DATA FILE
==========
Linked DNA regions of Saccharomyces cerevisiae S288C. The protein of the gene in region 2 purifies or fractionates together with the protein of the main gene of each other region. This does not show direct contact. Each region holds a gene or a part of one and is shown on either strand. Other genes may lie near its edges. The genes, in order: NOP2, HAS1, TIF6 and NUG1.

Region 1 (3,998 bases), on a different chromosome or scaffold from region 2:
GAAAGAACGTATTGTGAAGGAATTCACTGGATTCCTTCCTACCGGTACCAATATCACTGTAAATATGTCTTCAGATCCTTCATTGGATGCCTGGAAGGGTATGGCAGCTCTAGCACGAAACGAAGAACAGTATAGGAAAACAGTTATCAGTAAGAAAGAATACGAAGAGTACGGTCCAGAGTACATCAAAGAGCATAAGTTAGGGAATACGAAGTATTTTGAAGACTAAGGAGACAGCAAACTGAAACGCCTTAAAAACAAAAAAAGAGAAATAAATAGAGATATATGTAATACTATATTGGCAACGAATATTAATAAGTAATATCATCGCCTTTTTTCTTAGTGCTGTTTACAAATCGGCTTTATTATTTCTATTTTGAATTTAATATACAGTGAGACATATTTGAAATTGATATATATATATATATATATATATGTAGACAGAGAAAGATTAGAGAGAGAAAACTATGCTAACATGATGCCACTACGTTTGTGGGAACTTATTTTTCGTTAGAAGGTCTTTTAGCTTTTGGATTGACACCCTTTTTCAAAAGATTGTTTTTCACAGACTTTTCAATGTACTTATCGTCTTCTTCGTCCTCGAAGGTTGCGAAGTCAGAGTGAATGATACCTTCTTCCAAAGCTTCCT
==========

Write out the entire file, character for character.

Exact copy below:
Linked DNA regions of Saccharomyces cerevisiae S288C. The protein of the gene in region 2 purifies or fractionates together with the protein of the main gene of each other region. This does not show direct contact. Each region holds a gene or a part of one and is shown on either strand. Other genes may lie near its edges. The genes, in order: NOP2, HAS1, TIF6 and NUG1.

Region 1 (3,998 bases), on a different chromosome or scaffold from region 2:
GAAAGAACGTATTGTGAAGGAATTCACTGGATTCCTTCCTACCGGTACCAATATCACTGTAAATATGTCTTCAGATCCTTCATTGGATGCCTGGAAGGGTATGGCAGCTCTAGCACGAAACGAAGAACAGTATAGGAAAACAGTTATCAGTAAGAAAGAATACGAAGAGTACGGTCCAGAGTACATCAAAGAGCATAAGTTAGGGAATACGAAGTATTTTGAAGACTAAGGAGACAGCAAACTGAAACGCCTTAAAAACAAAAAAAGAGAAATAAATAGAGATATATGTAATACTATATTGGCAACGAATATTAATAAGTAATATCATCGCCTTTTTTCTTAGTGCTGTTTACAAATCGGCTTTATTATTTCTATTTTGAATTTAATATACAGTGAGACATATTTGAAATTGATATATATATATATATATATATATGTAGACAGAGAAAGATTAGAGAGAGAAAACTATGCTAACATGATGCCACTACGTTTGTGGGAACTTATTTTTCGTTAGAAGGTCTTTTAGCTTTTGGATTGACACCCTTTTTCAAAAGATTGTTTTTCACAGACTTTTCAATGTACTTATCGTCTTCTTCGTCCTCGAAGGTTGCGAAGTCAGAGTGAATGATACCTTCTTCCAAAGCTTCCT